A Look into the History of Semantic Search
Google does not want to disappoint its users and Google does not appreciate when someone else is disappointing its users. The search engine giant provides the best experience to its users. This is the reason why it is making use of machine learning and artificial intelligence to understand the behavior of its users. This is reflected in all algorithm updates and SEO guidelines it has been changing.
Back in 2010, search engine optimization was all about getting as many backlinks as possible and including keywords in the content and URL. SEO guys used to understand how the search engine was taking queries and generating results. And then they used to do reverse engineering to figure out how they could get their content ranked higher.
As always, Google is evolving and so is search engine optimization. You cannot rely on identifying keywords only. It is important to understand the meaning of your keywords. You must provide rich information and keyword usage in your content should be natural with the understanding of user’s intent.
This age belongs to semantic search and semantic SEO. So, in this article, you will learn what semantic search is. You will also learn about the history of semantic search.
Instead of just reading a string of words, Google has started understanding several things to provide the most accurate results to its users. This is semantic search. The things search engine is trying to understand include user’s search intent, user’s query context and the relationships between words. Or, we can say that it is trying to understand natural language like we humans do.
Let’s understand this with an example. Someone asked you a question – What is the fastest animal on the earth? The next question you are asked is – How fast is it? You know that Peregrine Falcon is the fastest animal on the planet. You also understand that ‘it’ in the second question refers to the fastest animal on the planet – Peregrine Falcon. However, before 2013, search engine was unable to understand what that ‘it’ referred to i.e. search engine was unable to understand the context of the next question.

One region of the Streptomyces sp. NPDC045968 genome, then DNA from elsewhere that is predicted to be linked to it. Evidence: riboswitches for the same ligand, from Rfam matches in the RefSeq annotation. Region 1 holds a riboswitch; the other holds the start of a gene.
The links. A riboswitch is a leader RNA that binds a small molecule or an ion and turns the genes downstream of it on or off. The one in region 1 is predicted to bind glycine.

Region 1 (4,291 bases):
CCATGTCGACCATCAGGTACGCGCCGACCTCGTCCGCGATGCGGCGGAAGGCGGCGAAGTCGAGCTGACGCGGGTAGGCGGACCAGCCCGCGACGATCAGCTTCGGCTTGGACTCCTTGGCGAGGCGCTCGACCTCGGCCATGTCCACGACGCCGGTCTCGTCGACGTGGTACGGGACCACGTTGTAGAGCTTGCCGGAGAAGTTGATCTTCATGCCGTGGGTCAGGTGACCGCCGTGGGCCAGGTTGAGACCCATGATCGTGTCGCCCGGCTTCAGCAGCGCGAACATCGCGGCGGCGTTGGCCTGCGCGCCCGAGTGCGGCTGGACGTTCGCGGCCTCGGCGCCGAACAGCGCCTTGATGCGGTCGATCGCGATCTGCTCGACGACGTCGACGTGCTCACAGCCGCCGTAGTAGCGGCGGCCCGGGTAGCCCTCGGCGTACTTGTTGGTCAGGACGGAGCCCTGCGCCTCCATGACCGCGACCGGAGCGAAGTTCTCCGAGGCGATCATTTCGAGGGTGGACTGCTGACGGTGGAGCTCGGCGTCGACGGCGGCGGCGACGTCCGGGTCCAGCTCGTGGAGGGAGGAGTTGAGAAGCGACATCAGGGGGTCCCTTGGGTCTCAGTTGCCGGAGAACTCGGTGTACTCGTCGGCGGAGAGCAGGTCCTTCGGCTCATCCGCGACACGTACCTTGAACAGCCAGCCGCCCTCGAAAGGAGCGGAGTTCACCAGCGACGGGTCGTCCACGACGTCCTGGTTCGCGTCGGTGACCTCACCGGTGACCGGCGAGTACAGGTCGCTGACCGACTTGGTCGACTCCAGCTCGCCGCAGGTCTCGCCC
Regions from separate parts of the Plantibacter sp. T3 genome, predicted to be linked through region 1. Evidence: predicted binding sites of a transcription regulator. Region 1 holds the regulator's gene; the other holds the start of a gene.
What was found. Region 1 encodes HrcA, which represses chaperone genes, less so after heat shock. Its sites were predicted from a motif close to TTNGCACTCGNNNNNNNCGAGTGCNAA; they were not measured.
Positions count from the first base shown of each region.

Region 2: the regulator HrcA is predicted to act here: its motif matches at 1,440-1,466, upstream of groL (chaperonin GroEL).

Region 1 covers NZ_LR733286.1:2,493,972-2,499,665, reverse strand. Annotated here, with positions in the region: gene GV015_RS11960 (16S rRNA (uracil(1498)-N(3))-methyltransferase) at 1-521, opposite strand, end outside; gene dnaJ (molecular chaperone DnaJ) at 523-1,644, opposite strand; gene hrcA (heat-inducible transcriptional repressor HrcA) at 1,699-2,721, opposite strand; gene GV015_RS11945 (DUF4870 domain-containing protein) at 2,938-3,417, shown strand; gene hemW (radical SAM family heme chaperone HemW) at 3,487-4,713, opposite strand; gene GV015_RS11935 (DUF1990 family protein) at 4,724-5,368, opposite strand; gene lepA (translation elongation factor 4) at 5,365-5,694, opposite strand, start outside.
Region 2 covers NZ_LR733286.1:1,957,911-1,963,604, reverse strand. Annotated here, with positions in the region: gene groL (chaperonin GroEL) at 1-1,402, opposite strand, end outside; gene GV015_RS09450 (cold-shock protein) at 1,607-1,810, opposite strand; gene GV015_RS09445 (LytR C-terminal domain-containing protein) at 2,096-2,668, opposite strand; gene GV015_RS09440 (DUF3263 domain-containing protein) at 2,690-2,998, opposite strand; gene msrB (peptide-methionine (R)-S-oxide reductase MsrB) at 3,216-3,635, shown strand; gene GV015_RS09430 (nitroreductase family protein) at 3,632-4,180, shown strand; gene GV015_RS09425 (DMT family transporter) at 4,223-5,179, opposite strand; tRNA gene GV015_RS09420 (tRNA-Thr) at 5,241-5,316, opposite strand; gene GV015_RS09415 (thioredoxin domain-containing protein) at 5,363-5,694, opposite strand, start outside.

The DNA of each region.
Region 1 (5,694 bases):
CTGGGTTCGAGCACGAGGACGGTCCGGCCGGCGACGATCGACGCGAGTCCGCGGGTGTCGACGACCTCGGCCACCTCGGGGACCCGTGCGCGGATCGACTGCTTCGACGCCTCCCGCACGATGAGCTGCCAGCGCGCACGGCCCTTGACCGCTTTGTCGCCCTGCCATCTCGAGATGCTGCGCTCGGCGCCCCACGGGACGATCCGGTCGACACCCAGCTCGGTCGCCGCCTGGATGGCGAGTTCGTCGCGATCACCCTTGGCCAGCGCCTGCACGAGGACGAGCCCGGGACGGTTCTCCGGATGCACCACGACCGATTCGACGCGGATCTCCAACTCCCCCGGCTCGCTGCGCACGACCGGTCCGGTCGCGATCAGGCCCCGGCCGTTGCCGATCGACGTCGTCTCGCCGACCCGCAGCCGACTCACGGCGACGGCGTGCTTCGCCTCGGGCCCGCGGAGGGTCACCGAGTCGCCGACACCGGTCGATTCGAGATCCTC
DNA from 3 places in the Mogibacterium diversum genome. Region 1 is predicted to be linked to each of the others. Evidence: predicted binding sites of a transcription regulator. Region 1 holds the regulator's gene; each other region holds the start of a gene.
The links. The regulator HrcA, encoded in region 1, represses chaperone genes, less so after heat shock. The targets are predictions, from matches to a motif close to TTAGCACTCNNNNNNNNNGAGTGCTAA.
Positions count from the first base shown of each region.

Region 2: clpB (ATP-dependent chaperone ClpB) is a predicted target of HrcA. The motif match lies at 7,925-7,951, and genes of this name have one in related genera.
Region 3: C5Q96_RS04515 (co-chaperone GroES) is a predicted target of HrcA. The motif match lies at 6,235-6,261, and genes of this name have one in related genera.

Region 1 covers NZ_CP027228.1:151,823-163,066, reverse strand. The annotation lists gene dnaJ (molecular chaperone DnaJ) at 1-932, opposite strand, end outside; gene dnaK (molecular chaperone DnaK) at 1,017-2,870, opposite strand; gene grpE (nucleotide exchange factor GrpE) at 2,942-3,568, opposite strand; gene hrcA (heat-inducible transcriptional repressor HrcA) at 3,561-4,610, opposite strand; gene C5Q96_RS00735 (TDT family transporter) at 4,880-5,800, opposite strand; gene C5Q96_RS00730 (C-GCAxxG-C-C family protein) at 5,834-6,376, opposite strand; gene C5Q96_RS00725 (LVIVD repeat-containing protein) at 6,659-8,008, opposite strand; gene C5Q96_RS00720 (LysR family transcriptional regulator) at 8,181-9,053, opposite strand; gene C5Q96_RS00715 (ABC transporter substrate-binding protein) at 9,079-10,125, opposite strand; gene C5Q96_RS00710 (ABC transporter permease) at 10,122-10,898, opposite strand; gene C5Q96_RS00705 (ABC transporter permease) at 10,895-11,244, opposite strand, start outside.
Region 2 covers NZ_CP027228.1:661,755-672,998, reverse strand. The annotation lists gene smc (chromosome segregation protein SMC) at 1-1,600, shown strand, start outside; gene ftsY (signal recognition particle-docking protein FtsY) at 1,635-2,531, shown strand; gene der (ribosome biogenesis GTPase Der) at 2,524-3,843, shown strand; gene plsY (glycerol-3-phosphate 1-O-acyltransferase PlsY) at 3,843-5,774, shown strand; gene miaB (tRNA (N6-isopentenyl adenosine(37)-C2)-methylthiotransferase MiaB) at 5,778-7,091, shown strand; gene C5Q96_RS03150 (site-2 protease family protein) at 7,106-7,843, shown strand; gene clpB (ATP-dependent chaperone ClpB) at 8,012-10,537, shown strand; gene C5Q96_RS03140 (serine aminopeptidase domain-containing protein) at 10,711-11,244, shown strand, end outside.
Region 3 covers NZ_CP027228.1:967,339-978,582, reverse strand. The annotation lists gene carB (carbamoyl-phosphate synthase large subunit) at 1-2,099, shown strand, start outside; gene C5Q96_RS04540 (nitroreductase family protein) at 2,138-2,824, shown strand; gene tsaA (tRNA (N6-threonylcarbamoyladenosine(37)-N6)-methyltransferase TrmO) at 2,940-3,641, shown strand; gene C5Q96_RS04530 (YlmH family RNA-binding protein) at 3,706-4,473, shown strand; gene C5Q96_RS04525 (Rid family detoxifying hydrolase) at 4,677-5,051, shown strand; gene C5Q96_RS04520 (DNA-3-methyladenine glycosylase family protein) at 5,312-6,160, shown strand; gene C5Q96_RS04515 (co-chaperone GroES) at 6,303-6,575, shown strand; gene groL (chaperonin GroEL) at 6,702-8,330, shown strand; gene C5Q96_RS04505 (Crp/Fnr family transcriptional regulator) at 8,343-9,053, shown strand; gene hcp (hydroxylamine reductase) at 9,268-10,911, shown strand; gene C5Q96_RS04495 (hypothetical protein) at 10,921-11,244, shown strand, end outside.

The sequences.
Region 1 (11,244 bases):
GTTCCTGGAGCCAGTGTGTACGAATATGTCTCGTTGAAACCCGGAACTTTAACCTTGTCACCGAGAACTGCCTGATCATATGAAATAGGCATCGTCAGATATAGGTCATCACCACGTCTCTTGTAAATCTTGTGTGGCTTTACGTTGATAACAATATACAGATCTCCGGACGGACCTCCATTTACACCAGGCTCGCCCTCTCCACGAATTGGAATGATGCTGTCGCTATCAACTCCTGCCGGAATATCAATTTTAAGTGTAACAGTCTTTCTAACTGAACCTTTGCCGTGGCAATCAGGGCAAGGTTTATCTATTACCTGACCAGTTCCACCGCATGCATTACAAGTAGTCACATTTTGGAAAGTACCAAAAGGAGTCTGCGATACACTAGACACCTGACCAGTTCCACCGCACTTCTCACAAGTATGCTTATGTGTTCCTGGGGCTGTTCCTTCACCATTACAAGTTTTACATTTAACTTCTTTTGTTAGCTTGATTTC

However, with semantic search, the search engine can distinguish one entity from other entities such as people, places and things. The search engine considers multiple factors to understand the intent of the user. Some of these factors are:
- Search history
- Spelling variations
- Global search history
Let’s understand this with an example. You have searched for “big cats” in 15 days. And now when you Google ‘Jaguar’, the search engine will assume that you are searching for one of the five big cats, not Jaguar cars.
So, you should create a semantic SEO strategy not just SEO strategy.
A look into the history of Semantic Search
The Knowledge Graph
The Knowledge Graph was introduced in 2012. This was the first step towards recognizing the importance of considering context and entities over strings. Here is what Google said in 2012: “things, not strings.” Large-scale changes are made in the algorithms with the introduction of The Knowledge Graph.
The Knowledge Graph is a huge database of public information that collected information from public domain such as the star cast of “Inception”, distance to the sun etc and properties of entities such as people have parents, siblings, birthdays, occupations etc.
Back in 2013, the Hummingbird update marked the beginning of the era of the semantic search. According to that update, content produced with the user’s intent and context in mind will be ranked better.
RankBrain was launched in 2015. This machine learning system is using smart AI for query analysis and it is a ranking factor as well. Just like Hummingbird, RankBrain also understands the intent of the user. However, RankBrain makes use of machine learning. This algorithm learns and analyzes search results. Even a page not containing the query exactly is deemed to be a “good response” to user’s query.